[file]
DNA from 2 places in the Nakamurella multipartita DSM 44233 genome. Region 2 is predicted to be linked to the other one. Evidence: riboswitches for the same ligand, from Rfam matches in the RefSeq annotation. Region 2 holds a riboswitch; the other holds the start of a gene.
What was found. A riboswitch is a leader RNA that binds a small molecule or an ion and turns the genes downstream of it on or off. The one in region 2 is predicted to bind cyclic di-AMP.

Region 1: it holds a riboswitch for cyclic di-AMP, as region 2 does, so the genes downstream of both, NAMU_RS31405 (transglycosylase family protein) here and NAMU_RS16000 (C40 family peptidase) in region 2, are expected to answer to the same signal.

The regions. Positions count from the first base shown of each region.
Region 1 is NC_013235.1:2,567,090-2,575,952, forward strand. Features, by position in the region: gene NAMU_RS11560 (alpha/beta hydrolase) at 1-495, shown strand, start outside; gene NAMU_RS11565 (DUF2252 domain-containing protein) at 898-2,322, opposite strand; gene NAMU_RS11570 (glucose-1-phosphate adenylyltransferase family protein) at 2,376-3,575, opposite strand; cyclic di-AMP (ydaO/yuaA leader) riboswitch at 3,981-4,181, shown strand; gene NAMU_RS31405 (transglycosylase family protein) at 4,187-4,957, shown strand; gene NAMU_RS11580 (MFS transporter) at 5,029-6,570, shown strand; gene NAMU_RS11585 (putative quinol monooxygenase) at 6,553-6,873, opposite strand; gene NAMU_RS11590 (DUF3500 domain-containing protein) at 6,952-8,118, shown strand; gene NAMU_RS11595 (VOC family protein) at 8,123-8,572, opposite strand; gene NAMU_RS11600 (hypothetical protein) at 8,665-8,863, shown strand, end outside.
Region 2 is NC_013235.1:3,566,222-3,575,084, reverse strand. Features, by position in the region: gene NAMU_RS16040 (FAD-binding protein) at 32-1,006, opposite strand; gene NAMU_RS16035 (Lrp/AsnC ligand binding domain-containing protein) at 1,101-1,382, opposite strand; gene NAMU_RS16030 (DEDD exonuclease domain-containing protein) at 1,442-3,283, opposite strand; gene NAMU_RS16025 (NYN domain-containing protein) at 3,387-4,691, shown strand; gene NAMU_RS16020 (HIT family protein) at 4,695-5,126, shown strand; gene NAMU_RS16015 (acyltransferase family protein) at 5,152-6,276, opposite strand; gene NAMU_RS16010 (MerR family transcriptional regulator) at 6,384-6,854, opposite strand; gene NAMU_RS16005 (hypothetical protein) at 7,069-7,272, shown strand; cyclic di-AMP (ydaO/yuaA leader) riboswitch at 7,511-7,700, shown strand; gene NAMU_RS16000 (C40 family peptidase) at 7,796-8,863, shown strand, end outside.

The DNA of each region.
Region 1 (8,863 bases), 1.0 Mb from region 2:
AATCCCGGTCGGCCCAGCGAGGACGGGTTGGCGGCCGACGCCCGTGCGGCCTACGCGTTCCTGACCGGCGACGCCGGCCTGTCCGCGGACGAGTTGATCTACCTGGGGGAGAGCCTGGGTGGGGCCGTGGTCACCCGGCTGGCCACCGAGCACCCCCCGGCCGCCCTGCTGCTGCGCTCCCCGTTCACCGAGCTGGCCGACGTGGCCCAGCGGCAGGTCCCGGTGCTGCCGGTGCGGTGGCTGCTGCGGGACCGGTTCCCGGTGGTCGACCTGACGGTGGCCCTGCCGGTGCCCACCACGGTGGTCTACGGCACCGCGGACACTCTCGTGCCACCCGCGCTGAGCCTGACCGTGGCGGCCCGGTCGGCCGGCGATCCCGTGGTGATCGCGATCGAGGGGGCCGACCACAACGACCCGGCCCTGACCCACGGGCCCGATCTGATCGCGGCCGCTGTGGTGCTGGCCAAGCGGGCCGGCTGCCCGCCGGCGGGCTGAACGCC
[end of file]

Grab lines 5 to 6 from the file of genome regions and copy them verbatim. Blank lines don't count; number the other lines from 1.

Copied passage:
Region 1 is NC_013235.1:2,567,090-2,575,952, forward strand. Features, by position in the region: gene NAMU_RS11560 (alpha/beta hydrolase) at 1-495, shown strand, start outside; gene NAMU_RS11565 (DUF2252 domain-containing protein) at 898-2,322, opposite strand; gene NAMU_RS11570 (glucose-1-phosphate adenylyltransferase family protein) at 2,376-3,575, opposite strand; cyclic di-AMP (ydaO/yuaA leader) riboswitch at 3,981-4,181, shown strand; gene NAMU_RS31405 (transglycosylase family protein) at 4,187-4,957, shown strand; gene NAMU_RS11580 (MFS transporter) at 5,029-6,570, shown strand; gene NAMU_RS11585 (putative quinol monooxygenase) at 6,553-6,873, opposite strand; gene NAMU_RS11590 (DUF3500 domain-containing protein) at 6,952-8,118, shown strand; gene NAMU_RS11595 (VOC family protein) at 8,123-8,572, opposite strand; gene NAMU_RS11600 (hypothetical protein) at 8,665-8,863, shown strand, end outside.
Region 2 is NC_013235.1:3,566,222-3,575,084, reverse strand. Features, by position in the region: gene NAMU_RS16040 (FAD-binding protein) at 32-1,006, opposite strand; gene NAMU_RS16035 (Lrp/AsnC ligand binding domain-containing protein) at 1,101-1,382, opposite strand; gene NAMU_RS16030 (DEDD exonuclease domain-containing protein) at 1,442-3,283, opposite strand; gene NAMU_RS16025 (NYN domain-containing protein) at 3,387-4,691, shown strand; gene NAMU_RS16020 (HIT family protein) at 4,695-5,126, shown strand; gene NAMU_RS16015 (acyltransferase family protein) at 5,152-6,276, opposite strand; gene NAMU_RS16010 (MerR family transcriptional regulator) at 6,384-6,854, opposite strand; gene NAMU_RS16005 (hypothetical protein) at 7,069-7,272, shown strand; cyclic di-AMP (ydaO/yuaA leader) riboswitch at 7,511-7,700, shown strand; gene NAMU_RS16000 (C40 family peptidase) at 7,796-8,863, shown strand, end outside.